Jesus takes on human flesh and he teaches us what it is to be a human being. The essence of our humanity is not to be found in any self-created comfort zone, where the harshness of life is covered up or placed conveniently out of sight or where the rawness of human relationships is romanticised in superficiality.
The God revealed in Jesus Christ is not the God of the magic-wand who turns the challenges of life, Cinderella-like, into a fairy tale. Jesus tells us that being human is about being really authentic. If the only cold and snow we really encounter at Christmas is the cotton wool and spray of the shop windows, then we miss the message of Jesus and our lives will remain within the artificial and superficial. If we perfume away the deeper realities of what life is about – our own lives and the lives of those around us – then we reject the love of God revealed in Jesus Christ which alone can save us and change us.
The story of Jesus birth is not just a nice fairy tale. It is also about the harshness and the sinfulness and the self-centredness which exists in human hearts which Jesus came to change and which can so easily be institutionalised and consolidated into structures in society which entrap and imprison. Church and State have separate roles; faith does not impose any particular political or social order. Politics and economics are never an end in themselves. Harshness and corruption and disregard can become consolidated in any model of society, numbing or replacing that vision of the prophecy of Isaiah, which we heard in the first reading: lifting up the yoke that is weighing on our brothers and sisters, breaking the bars which weigh heavily across their shoulders, and removing the rod of oppression and abandonment which frustrates their aspirations.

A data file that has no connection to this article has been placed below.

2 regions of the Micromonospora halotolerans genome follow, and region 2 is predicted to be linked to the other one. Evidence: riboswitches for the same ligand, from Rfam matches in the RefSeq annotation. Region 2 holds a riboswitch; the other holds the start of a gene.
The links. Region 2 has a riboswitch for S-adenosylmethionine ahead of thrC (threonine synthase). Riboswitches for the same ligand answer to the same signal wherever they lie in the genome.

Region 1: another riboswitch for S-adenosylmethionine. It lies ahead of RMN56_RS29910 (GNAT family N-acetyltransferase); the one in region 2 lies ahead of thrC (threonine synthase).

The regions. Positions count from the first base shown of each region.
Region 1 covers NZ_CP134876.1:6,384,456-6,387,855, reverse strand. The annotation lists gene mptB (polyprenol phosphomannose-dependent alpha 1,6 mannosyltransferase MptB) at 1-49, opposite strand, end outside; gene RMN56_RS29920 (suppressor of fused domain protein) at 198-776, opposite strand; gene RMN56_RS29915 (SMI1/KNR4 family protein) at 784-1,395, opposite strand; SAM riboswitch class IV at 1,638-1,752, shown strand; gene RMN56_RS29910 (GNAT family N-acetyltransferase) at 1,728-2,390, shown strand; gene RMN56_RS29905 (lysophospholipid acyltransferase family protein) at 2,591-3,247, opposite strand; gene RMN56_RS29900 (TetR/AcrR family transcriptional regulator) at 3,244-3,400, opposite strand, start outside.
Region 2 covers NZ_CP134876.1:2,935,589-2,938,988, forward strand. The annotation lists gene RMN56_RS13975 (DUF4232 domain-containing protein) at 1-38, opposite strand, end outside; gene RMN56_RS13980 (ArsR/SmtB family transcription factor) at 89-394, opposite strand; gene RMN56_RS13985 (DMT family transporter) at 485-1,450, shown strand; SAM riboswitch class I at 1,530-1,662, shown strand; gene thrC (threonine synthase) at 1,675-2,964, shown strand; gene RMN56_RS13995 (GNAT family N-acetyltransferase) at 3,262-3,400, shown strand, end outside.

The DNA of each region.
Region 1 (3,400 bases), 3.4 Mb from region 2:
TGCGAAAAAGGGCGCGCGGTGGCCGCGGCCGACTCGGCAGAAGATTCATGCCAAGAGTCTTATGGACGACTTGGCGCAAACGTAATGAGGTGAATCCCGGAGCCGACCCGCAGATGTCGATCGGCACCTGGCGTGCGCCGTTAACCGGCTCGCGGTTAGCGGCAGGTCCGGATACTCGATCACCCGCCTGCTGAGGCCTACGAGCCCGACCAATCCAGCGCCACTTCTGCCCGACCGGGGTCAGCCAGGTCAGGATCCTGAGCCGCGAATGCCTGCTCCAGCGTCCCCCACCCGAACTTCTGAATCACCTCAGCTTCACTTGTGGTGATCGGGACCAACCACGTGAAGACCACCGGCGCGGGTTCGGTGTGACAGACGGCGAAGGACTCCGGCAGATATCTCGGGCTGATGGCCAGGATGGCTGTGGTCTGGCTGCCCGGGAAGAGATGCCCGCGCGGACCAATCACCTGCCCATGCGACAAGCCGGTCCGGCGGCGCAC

Christmas is not just a day, it is a way of life, where day after day the focus of politics and economics – and above all of the choices we all make in our own daily lives – always contain within them, and not just as something external and extra, a preferential love for the poor.
Politics and economics are at the service of people and their true effectiveness is to be discerned and measured – before, during and after austerity – in how they respond to the needs of the poor and the marginalized.